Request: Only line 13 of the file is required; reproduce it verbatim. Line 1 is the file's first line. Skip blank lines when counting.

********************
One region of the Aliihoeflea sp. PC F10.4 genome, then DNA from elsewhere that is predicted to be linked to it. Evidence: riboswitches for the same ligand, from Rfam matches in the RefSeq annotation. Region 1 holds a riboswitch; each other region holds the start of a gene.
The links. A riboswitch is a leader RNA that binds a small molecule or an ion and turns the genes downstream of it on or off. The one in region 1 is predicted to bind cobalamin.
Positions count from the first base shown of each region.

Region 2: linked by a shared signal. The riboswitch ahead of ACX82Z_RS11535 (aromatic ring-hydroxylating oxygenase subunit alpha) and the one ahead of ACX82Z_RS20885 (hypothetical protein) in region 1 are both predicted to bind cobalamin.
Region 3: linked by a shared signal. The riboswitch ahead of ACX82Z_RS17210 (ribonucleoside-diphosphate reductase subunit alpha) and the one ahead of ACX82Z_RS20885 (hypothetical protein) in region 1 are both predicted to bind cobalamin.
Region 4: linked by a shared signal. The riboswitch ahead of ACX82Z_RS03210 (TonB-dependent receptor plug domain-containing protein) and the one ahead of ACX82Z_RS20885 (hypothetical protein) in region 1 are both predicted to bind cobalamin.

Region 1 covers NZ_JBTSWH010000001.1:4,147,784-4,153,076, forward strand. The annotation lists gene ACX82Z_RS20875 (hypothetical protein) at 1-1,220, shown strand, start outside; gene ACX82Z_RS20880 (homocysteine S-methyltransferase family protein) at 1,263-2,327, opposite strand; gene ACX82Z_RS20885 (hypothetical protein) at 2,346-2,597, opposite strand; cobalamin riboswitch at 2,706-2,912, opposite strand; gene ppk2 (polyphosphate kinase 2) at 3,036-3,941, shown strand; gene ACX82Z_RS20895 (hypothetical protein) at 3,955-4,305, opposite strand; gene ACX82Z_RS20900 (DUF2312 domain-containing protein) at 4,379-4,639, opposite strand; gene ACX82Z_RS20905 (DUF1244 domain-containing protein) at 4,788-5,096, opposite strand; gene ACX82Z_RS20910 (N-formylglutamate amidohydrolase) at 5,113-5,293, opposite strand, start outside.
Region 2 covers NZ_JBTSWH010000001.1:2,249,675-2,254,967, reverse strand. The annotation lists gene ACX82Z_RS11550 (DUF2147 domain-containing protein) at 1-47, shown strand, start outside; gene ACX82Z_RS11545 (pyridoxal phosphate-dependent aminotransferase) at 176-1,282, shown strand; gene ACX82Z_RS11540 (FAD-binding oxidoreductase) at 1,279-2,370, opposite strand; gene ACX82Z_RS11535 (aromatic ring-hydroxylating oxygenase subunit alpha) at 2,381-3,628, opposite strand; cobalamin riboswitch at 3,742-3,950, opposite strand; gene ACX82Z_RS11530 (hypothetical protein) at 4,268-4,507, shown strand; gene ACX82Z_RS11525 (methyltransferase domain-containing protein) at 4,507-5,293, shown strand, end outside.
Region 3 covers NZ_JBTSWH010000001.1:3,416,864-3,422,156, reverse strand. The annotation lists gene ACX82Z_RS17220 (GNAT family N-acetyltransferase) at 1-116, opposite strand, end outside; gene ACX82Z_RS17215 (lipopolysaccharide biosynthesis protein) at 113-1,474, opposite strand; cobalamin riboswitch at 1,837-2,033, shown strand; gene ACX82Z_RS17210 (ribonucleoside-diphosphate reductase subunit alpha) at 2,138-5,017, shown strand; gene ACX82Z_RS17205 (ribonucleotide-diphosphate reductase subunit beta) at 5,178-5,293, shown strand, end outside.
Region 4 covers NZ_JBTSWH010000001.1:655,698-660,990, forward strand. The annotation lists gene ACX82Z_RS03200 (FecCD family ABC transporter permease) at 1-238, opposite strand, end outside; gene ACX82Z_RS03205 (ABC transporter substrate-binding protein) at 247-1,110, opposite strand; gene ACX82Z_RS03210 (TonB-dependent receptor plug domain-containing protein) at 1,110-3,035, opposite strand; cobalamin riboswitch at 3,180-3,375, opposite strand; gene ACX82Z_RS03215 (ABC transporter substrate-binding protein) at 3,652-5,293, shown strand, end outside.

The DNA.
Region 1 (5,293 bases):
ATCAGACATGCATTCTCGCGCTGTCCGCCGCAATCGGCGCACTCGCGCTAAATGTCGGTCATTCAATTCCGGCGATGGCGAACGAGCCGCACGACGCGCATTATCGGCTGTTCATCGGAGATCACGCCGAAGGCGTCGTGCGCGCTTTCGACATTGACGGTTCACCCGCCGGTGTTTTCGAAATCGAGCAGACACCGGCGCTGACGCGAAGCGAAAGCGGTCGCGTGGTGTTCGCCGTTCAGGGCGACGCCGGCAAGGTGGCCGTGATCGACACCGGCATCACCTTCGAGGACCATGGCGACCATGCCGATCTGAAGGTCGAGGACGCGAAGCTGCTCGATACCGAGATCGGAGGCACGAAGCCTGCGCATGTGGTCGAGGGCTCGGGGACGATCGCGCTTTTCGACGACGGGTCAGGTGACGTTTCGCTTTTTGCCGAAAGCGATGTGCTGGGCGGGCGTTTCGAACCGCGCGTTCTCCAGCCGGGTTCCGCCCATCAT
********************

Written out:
ATCAGACATGCATTCTCGCGCTGTCCGCCGCAATCGGCGCACTCGCGCTAAATGTCGGTCATTCAATTCCGGCGATGGCGAACGAGCCGCACGACGCGCATTATCGGCTGTTCATCGGAGATCACGCCGAAGGCGTCGTGCGCGCTTTCGACATTGACGGTTCACCCGCCGGTGTTTTCGAAATCGAGCAGACACCGGCGCTGACGCGAAGCGAAAGCGGTCGCGTGGTGTTCGCCGTTCAGGGCGACGCCGGCAAGGTGGCCGTGATCGACACCGGCATCACCTTCGAGGACCATGGCGACCATGCCGATCTGAAGGTCGAGGACGCGAAGCTGCTCGATACCGAGATCGGAGGCACGAAGCCTGCGCATGTGGTCGAGGGCTCGGGGACGATCGCGCTTTTCGACGACGGGTCAGGTGACGTTTCGCTTTTTGCCGAAAGCGATGTGCTGGGCGGGCGTTTCGAACCGCGCGTTCTCCAGCCGGGTTCCGCCCATCAT